Bank of America manager charged with siphoning money from client to buy Porsche, jewelry, clothing and electronics

A manager at the Bank of America on Federal Street faces federal wire-fraud and money-laundering charges for the way he allegedly embezzled hundreds of thousands of dollars from an investment firm with two dozen accounts at the bank.

In an affidavit unsealed today, an FBI agent says Waqas Ali of Abington chose the firm because he knew that family that owes it had been defrauded earlier but never reported that, so he figured he could get away with lifting money from its accounts.

Ali, at the time the firm’s client-relationship manager at Bank of America, allegedly diverted some $1.5 million from three of the firm’s accounts, but ultimately kept $600,000 for himself and returned the rest to the legitimate accounts, the affidavit states.

According to the affidavit, Ali started by opening an account for the firm on Sept. 14, 2016. He listed the firm’s Texas address, but after the account was open, changed that to his work address at 100 Federal St. Over the next ten months, according to the affidavit, he ordered several transfers from the firm’s real accounts to his fraudulent one, the largest for $1.3 million.

Among the things he allegedly used the money for: Paying off $144,000 worth of credit-card debt, buying $90,914 worth of stuff at the Apple Store, Saks Fifth Avenue, Burberry, Bloomingdale’s, Nieman Marcus, Christian Louboutin, Tag Heuer and Best Buy and wiring $18,500 to a relative’s account in Pakistan. On Dec. 27, 2016, he used $63,293 to help buy a Porsche SUV, according to the affidavit. In 2018, he then sold the SUV to another dealer for $48,900. He also used his ATM card for the bogus account to make withdrawals totaling more than $221,000, mostly from one ATM at the Bank of America building and from a Citizens Bank ATM near his home, according to the affidavit.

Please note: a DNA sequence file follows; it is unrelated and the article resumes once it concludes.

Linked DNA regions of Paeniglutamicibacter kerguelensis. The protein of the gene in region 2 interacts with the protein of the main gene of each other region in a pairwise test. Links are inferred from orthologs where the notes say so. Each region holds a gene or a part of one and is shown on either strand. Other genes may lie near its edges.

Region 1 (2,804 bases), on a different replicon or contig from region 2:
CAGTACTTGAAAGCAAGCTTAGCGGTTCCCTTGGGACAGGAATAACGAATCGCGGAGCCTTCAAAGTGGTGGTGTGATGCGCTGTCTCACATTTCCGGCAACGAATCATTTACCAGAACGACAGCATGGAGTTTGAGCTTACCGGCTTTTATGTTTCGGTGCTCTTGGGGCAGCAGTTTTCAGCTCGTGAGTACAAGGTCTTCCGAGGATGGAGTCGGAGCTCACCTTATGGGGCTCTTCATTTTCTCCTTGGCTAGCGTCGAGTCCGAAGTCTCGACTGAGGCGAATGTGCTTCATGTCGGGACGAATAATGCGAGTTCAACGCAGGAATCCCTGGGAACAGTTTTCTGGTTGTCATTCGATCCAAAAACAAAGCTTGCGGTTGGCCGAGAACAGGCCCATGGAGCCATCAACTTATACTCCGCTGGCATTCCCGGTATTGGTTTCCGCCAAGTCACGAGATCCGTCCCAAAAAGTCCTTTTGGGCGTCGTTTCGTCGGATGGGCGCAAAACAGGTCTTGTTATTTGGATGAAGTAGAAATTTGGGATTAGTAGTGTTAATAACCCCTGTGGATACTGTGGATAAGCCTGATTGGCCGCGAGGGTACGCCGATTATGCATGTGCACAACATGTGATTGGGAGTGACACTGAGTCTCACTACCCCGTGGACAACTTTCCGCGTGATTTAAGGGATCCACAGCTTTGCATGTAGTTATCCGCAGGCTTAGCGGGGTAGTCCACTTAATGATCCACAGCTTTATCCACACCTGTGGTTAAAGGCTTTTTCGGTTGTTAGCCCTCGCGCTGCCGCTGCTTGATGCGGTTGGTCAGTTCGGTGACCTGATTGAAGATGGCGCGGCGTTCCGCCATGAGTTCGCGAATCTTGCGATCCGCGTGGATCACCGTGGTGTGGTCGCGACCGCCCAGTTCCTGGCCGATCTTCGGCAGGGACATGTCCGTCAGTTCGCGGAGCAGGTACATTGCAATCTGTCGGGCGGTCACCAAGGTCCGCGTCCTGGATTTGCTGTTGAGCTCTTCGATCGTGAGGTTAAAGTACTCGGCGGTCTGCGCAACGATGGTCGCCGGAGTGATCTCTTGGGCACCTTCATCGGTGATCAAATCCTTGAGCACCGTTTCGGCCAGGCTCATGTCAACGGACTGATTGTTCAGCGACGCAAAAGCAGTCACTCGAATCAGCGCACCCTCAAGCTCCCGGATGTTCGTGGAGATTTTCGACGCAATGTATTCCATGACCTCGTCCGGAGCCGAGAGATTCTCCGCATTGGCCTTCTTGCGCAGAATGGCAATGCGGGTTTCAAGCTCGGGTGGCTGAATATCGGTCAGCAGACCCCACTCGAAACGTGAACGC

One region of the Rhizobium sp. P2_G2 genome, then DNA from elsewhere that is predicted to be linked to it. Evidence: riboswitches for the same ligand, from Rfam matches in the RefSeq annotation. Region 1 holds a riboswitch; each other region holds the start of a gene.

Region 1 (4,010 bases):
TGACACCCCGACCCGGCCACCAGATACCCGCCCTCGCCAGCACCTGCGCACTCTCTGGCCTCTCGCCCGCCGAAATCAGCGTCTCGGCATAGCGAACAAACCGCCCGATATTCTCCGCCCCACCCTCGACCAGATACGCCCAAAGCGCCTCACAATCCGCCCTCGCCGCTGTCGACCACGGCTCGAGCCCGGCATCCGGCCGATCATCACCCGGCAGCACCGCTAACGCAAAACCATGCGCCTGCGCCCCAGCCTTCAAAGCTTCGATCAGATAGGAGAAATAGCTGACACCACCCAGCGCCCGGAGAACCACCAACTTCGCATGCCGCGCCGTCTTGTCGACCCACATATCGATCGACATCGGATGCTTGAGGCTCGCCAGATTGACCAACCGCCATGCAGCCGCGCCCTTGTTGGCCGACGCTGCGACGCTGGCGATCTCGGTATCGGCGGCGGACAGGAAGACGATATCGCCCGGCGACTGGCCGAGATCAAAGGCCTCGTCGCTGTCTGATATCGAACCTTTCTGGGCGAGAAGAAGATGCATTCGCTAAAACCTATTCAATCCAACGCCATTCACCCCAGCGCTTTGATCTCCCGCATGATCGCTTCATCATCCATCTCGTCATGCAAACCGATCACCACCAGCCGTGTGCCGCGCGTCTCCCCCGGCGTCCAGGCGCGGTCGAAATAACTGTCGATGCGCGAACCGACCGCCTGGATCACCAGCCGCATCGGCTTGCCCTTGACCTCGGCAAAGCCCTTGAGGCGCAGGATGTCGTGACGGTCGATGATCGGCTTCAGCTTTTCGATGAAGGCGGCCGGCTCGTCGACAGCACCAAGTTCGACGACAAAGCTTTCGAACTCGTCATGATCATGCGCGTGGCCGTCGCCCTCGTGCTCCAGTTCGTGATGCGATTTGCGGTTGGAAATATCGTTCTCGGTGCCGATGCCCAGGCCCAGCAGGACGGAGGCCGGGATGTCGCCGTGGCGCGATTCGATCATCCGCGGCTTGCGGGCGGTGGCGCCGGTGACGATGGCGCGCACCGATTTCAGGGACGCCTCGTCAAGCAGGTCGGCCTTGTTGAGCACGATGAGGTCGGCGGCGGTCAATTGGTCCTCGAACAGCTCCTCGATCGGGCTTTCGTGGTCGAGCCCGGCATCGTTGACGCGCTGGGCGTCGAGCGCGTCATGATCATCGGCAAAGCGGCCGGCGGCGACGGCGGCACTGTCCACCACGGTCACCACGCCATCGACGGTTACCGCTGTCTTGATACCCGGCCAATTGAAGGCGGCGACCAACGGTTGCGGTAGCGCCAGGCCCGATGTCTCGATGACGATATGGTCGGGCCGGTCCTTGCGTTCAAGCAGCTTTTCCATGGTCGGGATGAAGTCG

Ali closed the fraudulent account on July 12, 2017. In August, 2018, an employee at the firm discovered major discrepancies in its books while attempting to reconcile its accounts, the affidavit states.

On Sept. 6, 2018, Ali faced Bank of America investigators. According to the affidavit:

Ali stated to investigators that he specifically targeted the Victim Company because the Victim Family had previously been defrauded in a separate incident and never pressed charges. Ali stated he believed that even if his activity was discovered, the Victim Family and/or Victim Company would not press charges against him.

The bank fired him not long after, the affidavit states.

The US Attorney’s office reports he faces up to 20 years in prison and a $500,000 fine, plus restitution.

Innocent, etc.

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